Distraught father, Peter Innes, took immediate legal action to have Victoria returned to the State of New Jersey, obtaining an American court order for custody, however, the Spanish courts ignored the order.

Later Ms. Carrascosa returned to New Jersey without Victoria to continue the legal battle, apparently confident that the Spanish courts had jurisdiction and taking comfort in an order of the Spanish court that  barred Victoria from leaving Spain until she was 18-years-old.

But the New Jersey courts didn’t see it that way. Ms. Carrascosa was tried and sentenced in New Jersey to fourteen years in prison for contempt of court and interfering with child custody.

In the meantime, Mr. Innes launched a lawsuit against attorney Madeline Marzano-Lesnevich who was ordered to pay compensation of $950,000 to him for her negligence in releasing the passport to Ms. Carrascosa.

Typically a term of imprisonment tends to  eventually persuade an individual to comply with the law, but not in Ms. Carrascosa’s case. In her zeal to ensure her ex-husband would have no contact with Victoria she remained in prison year after year, depriving her daughter, not only of a father, but a mother as well. Victoria was in the care of her maternal grandmother in Spain.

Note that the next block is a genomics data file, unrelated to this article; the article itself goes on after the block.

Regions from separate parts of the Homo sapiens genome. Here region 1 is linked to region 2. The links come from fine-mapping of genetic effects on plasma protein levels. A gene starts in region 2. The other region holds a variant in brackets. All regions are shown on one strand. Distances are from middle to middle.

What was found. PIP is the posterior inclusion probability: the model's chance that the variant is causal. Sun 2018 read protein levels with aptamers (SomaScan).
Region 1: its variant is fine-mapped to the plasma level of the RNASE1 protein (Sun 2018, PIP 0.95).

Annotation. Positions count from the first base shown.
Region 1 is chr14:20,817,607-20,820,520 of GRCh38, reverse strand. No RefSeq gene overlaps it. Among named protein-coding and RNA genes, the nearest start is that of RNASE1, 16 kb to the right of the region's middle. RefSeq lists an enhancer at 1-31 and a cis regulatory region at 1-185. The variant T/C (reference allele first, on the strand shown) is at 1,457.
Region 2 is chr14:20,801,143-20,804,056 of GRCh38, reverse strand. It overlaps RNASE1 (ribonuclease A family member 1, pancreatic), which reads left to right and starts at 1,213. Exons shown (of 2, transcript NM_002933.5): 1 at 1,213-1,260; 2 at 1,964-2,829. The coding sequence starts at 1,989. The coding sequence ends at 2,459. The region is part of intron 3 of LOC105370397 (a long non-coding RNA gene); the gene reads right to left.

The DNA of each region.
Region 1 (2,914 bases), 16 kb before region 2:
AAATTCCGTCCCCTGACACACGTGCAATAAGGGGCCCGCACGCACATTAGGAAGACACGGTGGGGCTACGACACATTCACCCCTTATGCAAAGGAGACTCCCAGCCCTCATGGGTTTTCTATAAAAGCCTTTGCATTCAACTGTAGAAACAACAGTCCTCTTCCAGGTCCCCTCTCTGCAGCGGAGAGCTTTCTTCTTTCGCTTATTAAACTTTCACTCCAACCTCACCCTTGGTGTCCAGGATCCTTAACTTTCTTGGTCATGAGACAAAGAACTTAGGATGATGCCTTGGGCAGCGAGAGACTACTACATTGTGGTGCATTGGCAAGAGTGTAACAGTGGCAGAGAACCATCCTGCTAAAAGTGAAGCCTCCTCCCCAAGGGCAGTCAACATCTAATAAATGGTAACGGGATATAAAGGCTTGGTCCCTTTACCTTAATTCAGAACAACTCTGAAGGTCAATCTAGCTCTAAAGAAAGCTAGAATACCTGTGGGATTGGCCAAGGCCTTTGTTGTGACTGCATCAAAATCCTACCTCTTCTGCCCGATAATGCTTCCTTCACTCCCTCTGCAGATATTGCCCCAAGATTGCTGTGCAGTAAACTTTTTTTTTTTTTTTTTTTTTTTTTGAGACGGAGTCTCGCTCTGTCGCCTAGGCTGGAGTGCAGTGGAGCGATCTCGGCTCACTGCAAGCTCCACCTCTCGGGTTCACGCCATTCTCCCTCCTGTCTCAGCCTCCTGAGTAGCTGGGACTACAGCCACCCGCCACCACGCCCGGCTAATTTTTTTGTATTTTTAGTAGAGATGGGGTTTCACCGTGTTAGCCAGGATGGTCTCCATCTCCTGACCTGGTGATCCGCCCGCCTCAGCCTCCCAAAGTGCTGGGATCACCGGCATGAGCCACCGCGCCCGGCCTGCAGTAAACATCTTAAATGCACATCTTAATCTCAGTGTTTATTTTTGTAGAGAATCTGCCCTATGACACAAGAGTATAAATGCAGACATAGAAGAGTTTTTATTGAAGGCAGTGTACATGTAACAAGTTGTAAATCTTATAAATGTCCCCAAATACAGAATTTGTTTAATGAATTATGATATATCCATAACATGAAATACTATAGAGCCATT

Ms. Carrascosa’s continued defiance of the court orders and her lengthy incarceration became a legal problem for the State court who expected compliance sooner rather than later. At a hearing in 2007 appellate Judge Donald G. Collester said “She cannot be held forever. At some point in time, she will be out of jail. What are you going to do then?”

In 2014 Ms. Carrascosa received parole for the child abduction conviction but was immediately transferred to local  Bergen County jail for refusing to return Victoria to New Jersey.